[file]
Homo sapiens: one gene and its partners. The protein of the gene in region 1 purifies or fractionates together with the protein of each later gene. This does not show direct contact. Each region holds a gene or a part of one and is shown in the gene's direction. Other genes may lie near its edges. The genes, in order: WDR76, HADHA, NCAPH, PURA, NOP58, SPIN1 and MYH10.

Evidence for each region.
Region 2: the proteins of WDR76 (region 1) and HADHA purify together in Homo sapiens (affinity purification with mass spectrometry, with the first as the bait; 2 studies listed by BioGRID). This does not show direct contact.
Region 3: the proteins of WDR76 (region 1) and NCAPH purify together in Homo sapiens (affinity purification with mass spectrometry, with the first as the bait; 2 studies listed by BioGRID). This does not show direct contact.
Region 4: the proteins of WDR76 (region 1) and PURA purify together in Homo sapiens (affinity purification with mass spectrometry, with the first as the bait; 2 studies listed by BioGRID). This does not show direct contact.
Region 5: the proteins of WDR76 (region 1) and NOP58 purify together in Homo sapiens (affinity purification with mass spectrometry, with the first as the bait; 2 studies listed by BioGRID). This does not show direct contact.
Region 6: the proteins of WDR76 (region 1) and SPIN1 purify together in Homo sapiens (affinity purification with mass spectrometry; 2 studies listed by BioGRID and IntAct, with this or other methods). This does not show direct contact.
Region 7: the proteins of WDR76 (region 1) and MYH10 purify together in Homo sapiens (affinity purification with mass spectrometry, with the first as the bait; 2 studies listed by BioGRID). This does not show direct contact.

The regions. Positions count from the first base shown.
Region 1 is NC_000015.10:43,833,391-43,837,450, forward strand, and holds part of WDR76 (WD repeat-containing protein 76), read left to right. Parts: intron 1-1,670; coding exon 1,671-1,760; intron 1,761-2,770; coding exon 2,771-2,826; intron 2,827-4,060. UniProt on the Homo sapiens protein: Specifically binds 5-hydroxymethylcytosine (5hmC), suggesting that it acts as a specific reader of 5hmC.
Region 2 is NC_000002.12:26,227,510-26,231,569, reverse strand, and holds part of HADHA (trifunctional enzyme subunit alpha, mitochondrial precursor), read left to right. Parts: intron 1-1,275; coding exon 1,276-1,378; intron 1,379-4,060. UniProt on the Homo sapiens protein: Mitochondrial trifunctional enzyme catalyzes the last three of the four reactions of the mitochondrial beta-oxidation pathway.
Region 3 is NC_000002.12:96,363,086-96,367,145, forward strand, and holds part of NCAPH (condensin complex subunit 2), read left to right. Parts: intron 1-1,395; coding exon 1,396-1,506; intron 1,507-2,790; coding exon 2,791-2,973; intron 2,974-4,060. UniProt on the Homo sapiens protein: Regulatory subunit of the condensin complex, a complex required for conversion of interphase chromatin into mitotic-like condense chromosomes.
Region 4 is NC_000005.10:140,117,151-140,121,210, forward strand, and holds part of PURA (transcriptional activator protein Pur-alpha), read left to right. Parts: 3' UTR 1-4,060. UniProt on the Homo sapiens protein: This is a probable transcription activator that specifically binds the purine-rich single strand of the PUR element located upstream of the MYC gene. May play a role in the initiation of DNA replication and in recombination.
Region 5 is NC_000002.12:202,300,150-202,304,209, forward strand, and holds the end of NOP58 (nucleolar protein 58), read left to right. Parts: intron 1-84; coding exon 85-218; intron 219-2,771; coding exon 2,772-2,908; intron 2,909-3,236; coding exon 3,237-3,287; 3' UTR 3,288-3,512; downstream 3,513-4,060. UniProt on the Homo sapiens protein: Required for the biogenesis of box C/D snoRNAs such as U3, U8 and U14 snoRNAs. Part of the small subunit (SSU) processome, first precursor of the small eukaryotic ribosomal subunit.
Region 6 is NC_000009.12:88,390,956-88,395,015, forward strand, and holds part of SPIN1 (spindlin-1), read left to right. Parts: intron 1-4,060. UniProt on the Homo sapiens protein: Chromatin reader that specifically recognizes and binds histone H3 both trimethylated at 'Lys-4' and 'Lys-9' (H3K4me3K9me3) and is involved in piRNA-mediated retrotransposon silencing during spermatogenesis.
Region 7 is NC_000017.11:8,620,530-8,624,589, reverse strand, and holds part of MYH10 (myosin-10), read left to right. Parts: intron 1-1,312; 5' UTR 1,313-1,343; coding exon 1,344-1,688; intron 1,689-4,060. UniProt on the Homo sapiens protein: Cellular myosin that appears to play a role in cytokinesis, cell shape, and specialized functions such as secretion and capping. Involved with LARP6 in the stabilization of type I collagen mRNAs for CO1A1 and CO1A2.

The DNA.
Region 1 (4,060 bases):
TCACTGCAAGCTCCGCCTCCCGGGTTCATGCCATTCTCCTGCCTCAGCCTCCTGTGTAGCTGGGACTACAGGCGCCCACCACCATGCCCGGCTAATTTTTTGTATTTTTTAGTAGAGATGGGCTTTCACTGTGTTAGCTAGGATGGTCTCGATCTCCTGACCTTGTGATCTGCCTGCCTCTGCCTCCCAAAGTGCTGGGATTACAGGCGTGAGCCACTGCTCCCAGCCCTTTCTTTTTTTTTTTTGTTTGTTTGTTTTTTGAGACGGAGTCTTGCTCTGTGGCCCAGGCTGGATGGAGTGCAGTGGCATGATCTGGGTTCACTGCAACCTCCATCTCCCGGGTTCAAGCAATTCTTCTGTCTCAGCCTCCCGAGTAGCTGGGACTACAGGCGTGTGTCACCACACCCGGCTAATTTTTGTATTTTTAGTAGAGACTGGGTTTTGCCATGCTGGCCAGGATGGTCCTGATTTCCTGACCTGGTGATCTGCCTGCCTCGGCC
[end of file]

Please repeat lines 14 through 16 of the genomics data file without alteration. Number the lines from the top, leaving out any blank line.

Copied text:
Region 5 is NC_000002.12:202,300,150-202,304,209, forward strand, and holds the end of NOP58 (nucleolar protein 58), read left to right. Parts: intron 1-84; coding exon 85-218; intron 219-2,771; coding exon 2,772-2,908; intron 2,909-3,236; coding exon 3,237-3,287; 3' UTR 3,288-3,512; downstream 3,513-4,060. UniProt on the Homo sapiens protein: Required for the biogenesis of box C/D snoRNAs such as U3, U8 and U14 snoRNAs. Part of the small subunit (SSU) processome, first precursor of the small eukaryotic ribosomal subunit.
Region 6 is NC_000009.12:88,390,956-88,395,015, forward strand, and holds part of SPIN1 (spindlin-1), read left to right. Parts: intron 1-4,060. UniProt on the Homo sapiens protein: Chromatin reader that specifically recognizes and binds histone H3 both trimethylated at 'Lys-4' and 'Lys-9' (H3K4me3K9me3) and is involved in piRNA-mediated retrotransposon silencing during spermatogenesis.
Region 7 is NC_000017.11:8,620,530-8,624,589, reverse strand, and holds part of MYH10 (myosin-10), read left to right. Parts: intron 1-1,312; 5' UTR 1,313-1,343; coding exon 1,344-1,688; intron 1,689-4,060. UniProt on the Homo sapiens protein: Cellular myosin that appears to play a role in cytokinesis, cell shape, and specialized functions such as secretion and capping. Involved with LARP6 in the stabilization of type I collagen mRNAs for CO1A1 and CO1A2.